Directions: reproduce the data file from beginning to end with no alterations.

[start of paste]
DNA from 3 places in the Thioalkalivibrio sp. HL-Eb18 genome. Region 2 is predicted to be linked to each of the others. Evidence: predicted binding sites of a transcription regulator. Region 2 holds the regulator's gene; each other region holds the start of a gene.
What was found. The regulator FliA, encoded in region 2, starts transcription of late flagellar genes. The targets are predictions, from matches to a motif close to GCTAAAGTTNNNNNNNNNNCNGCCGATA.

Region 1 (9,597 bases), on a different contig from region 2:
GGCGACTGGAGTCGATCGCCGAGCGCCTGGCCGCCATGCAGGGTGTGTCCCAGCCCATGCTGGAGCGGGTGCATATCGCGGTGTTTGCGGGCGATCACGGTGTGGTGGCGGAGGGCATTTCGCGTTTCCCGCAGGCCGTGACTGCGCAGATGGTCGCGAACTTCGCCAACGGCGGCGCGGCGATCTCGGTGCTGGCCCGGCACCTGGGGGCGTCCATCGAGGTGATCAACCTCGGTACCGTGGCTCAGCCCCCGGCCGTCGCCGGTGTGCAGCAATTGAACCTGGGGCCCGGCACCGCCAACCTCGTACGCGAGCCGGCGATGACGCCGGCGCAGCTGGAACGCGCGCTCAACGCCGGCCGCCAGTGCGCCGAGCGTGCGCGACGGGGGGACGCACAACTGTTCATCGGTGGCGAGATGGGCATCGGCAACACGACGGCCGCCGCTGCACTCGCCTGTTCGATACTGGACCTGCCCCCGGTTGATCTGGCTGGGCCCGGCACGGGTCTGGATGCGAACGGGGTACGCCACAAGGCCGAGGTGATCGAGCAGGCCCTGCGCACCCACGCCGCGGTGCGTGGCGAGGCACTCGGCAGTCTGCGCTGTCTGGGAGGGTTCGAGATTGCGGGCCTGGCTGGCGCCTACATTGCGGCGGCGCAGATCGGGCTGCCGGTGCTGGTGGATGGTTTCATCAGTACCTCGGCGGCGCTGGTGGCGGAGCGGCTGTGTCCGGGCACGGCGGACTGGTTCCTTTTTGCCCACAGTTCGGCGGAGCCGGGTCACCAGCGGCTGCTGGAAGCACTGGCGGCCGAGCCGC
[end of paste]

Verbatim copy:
DNA from 3 places in the Thioalkalivibrio sp. HL-Eb18 genome. Region 2 is predicted to be linked to each of the others. Evidence: predicted binding sites of a transcription regulator. Region 2 holds the regulator's gene; each other region holds the start of a gene.
What was found. The regulator FliA, encoded in region 2, starts transcription of late flagellar genes. The targets are predictions, from matches to a motif close to GCTAAAGTTNNNNNNNNNNCNGCCGATA.

Region 1 (9,597 bases), on a different contig from region 2:
GGCGACTGGAGTCGATCGCCGAGCGCCTGGCCGCCATGCAGGGTGTGTCCCAGCCCATGCTGGAGCGGGTGCATATCGCGGTGTTTGCGGGCGATCACGGTGTGGTGGCGGAGGGCATTTCGCGTTTCCCGCAGGCCGTGACTGCGCAGATGGTCGCGAACTTCGCCAACGGCGGCGCGGCGATCTCGGTGCTGGCCCGGCACCTGGGGGCGTCCATCGAGGTGATCAACCTCGGTACCGTGGCTCAGCCCCCGGCCGTCGCCGGTGTGCAGCAATTGAACCTGGGGCCCGGCACCGCCAACCTCGTACGCGAGCCGGCGATGACGCCGGCGCAGCTGGAACGCGCGCTCAACGCCGGCCGCCAGTGCGCCGAGCGTGCGCGACGGGGGGACGCACAACTGTTCATCGGTGGCGAGATGGGCATCGGCAACACGACGGCCGCCGCTGCACTCGCCTGTTCGATACTGGACCTGCCCCCGGTTGATCTGGCTGGGCCCGGCACGGGTCTGGATGCGAACGGGGTACGCCACAAGGCCGAGGTGATCGAGCAGGCCCTGCGCACCCACGCCGCGGTGCGTGGCGAGGCACTCGGCAGTCTGCGCTGTCTGGGAGGGTTCGAGATTGCGGGCCTGGCTGGCGCCTACATTGCGGCGGCGCAGATCGGGCTGCCGGTGCTGGTGGATGGTTTCATCAGTACCTCGGCGGCGCTGGTGGCGGAGCGGCTGTGTCCGGGCACGGCGGACTGGTTCCTTTTTGCCCACAGTTCGGCGGAGCCGGGTCACCAGCGGCTGCTGGAAGCACTGGCGGCCGAGCCGC